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Paracetamol was previously considered the safest painkiller during pregnancy. Based on previous data, safety appeared to be beyond doubt. Pregnant women were recommended to take this painkiller almost without hesitation if they had pain during pregnancy. However, based on current studies, a careful rethinking of this recommendation is necessary. New studies describe a possible link between exposure to paracetamol before birth and increased risk of asthma, other respiratory diseases and impaired testicular development. Contrary to previous recommendations, it is therefore not recommended to take paracetamol in mono- and especially combination preparations if you are pregnant or are already pregnant.

Prof. Hartmut Göbel, chief physician at the Kiel Pain Clinic (https://schreinklinik.de): “Until the exact connection is clarified, the principle must apply: In case of doubt, for the unborn life and against taking paracetamol, especially in combination with other painkillers. Due to the new data, short-term benefits and long-term lifelong risks are no longer balanced in the case of possible or existing pregnancy.”

The use of paracetamol by a pregnant woman and exposure of the unborn child to the drug appears to lead to a significantly increased risk of developing asthma and respiratory diseases in children, as well as possible infertility in boys. In recent years there has been a significant increase in the frequency of asthma globally. Paracetamol is the most commonly used painkiller in Germany. It is number 1 among the most commonly used medicines. At the same time, a significant increase in asthma has been noted in the population in recent years. Paracetamol can lead to a reduction in glutathione in the lungs. Glutathione is believed to play an important role in the development of asthma.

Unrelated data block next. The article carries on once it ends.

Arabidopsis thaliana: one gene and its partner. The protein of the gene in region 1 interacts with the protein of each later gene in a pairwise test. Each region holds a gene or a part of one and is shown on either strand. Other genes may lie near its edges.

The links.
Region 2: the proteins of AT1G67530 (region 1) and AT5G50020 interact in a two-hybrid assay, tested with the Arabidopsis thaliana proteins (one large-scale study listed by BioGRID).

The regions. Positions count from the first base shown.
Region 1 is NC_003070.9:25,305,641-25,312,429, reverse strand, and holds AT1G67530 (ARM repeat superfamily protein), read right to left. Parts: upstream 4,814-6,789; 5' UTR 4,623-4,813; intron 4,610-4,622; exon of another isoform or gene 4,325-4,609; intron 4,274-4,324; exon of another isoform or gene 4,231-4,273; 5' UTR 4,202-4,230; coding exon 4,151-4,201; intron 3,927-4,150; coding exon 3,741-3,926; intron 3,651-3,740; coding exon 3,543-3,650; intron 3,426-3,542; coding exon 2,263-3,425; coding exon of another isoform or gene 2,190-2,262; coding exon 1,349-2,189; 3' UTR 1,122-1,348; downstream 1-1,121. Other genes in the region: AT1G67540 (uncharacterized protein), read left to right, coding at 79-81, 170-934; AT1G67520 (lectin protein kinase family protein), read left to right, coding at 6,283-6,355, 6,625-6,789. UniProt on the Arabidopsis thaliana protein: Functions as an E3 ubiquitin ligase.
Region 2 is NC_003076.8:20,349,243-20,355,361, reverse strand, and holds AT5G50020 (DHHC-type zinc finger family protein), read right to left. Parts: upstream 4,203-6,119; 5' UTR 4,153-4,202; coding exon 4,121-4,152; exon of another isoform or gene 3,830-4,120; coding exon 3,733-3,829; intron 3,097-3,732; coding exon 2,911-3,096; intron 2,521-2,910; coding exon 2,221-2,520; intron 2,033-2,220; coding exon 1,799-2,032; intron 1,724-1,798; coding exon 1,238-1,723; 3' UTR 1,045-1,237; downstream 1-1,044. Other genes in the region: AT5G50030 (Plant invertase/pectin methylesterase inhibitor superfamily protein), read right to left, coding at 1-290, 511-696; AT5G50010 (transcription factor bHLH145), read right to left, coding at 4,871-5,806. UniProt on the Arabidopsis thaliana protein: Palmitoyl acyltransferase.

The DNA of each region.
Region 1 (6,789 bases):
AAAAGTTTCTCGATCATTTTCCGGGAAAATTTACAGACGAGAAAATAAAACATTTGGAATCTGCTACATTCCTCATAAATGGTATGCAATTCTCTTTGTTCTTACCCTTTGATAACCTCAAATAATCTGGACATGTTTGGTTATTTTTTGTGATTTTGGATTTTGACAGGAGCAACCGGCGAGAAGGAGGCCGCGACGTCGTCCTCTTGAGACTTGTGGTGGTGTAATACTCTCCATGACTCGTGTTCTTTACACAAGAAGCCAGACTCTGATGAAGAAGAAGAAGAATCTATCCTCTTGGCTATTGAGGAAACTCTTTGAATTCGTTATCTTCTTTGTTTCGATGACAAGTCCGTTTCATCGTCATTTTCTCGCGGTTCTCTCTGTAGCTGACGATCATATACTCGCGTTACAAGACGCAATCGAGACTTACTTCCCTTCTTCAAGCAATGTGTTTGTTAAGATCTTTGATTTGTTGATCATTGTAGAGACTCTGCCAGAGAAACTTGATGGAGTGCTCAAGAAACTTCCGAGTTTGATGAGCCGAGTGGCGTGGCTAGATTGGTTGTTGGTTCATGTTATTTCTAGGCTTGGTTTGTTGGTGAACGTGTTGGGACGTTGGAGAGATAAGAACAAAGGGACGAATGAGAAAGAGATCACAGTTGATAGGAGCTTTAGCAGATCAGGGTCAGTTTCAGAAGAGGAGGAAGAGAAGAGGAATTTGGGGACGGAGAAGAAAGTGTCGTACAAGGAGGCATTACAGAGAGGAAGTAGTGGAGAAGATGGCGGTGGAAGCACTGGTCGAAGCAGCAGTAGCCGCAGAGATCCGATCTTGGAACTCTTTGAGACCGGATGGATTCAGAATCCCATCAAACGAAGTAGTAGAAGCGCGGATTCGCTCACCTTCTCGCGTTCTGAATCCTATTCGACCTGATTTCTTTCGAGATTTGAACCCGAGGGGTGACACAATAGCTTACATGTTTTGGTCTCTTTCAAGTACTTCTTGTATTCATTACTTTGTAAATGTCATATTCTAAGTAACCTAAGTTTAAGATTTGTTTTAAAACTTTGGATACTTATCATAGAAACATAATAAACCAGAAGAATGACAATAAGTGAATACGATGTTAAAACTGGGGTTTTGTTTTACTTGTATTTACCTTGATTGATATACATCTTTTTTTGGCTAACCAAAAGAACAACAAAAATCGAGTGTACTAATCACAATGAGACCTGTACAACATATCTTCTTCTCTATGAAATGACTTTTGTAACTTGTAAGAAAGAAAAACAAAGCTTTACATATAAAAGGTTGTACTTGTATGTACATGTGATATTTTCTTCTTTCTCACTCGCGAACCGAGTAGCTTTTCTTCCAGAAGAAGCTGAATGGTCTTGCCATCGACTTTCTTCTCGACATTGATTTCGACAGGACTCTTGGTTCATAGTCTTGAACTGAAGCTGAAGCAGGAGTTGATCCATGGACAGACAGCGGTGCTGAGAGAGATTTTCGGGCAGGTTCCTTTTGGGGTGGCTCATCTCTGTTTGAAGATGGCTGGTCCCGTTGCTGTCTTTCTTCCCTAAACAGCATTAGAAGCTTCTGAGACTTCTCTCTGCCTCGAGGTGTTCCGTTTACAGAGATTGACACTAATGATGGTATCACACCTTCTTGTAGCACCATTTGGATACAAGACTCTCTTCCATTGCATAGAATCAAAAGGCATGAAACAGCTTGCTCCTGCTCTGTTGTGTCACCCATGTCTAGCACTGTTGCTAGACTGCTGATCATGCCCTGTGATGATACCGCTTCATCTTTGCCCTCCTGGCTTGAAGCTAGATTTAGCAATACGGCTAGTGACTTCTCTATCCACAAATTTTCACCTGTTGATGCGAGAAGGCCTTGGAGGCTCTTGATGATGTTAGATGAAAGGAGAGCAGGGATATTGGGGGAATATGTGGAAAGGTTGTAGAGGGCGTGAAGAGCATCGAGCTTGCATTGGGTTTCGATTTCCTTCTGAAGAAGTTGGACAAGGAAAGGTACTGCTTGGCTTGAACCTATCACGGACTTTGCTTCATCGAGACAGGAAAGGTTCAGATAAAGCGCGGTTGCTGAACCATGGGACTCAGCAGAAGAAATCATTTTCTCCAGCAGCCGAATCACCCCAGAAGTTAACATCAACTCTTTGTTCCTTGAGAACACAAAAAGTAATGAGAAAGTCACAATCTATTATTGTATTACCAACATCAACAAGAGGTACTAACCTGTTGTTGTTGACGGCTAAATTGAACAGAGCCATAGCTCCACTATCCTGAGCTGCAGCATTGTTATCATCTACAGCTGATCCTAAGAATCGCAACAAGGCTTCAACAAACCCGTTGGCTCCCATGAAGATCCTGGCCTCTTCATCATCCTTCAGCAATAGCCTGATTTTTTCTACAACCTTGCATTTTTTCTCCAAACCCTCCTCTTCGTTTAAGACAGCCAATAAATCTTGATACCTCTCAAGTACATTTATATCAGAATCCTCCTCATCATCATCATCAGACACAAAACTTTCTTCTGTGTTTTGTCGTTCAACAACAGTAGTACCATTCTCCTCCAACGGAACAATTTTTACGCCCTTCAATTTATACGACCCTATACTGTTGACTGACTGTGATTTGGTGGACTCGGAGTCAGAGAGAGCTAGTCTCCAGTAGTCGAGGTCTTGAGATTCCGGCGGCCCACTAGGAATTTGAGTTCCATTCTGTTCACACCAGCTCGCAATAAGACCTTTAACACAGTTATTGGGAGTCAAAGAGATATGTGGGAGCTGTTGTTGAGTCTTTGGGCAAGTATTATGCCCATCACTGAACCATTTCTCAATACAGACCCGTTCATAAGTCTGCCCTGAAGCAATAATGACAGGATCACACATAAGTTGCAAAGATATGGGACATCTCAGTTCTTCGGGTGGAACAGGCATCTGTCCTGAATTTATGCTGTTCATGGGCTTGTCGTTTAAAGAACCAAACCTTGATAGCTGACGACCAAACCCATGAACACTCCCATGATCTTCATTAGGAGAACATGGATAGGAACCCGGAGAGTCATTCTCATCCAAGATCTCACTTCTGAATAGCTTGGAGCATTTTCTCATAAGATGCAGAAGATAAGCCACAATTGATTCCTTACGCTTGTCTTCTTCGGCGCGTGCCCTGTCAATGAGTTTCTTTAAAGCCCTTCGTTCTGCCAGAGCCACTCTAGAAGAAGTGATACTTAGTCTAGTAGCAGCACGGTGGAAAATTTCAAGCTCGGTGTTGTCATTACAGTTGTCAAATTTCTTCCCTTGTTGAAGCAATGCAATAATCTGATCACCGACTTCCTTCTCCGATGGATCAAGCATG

Paracetamol: Current warning against use during pregnancy

Paracetamol: Current warning against use during pregnancy

Particularly worrying is the justified suspicion of a significantly increased risk of developing the positional anomaly of the testicle in boys (cryptorchidism) according to new study results. For those affected, this can later lead to reduced fertility and an increased risk of developing malignant testicular tumors. Sperm count and sperm vitality in later life can be reduced. The combined use of two painkillers in pregnant women was associated with a sevenfold increase in the rate of cryptorchidism in newborn boys. It is suspected that the effects of one 500 mg tablet of paracetamol could be more harmful to the unborn child than the ten most common environmental pollutants. The studies were criticized because a causal connection had not yet been definitively proven.

Paracetamol was previously considered a safe, harmless, tolerable and inexpensive painkiller in therapeutic doses. The risk that an overdose of more than 150 mg per kg of body weight can trigger irreversible liver cell damage and even liver failure has already led to a limitation in the pack size in the context of self-medication. The new studies justified a significant rethinking of its use in possible, planned or existing pregnancy.

In general, you should avoid taking painkillers during pregnancy and breastfeeding. In individual cases, if the pain is particularly severe, acute medication can be considered after medical advice. However, it must be taken into account that so-called simple painkillers such as paracetamol only have a weak and short effect on the severe attack of pain, but at the same time can cause lasting lifelong risks for the unborn child.

Our conclusion

Contrary to previous recommendations, it is therefore not recommended to take paracetamol in mono- and especially combination preparations if you are pregnant or are already pregnant.

literature

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Paracetamol: Old, proven – and harmless? Doctors newspaper online, December 31, 2010

Painkillers during pregnancy can promote testicular abnormalities. Doctors newspaper online, November 9, 2010

Analgesics during pregnancy promote cryptorchidism. German Medical Journal November 9, 2010

Paracetamol during pregnancy increases the risk of asthma in the child. Deutsches Ärzteblatt Thursday, November 18, 2010

Pain goes away Die Zeit-online 07-2011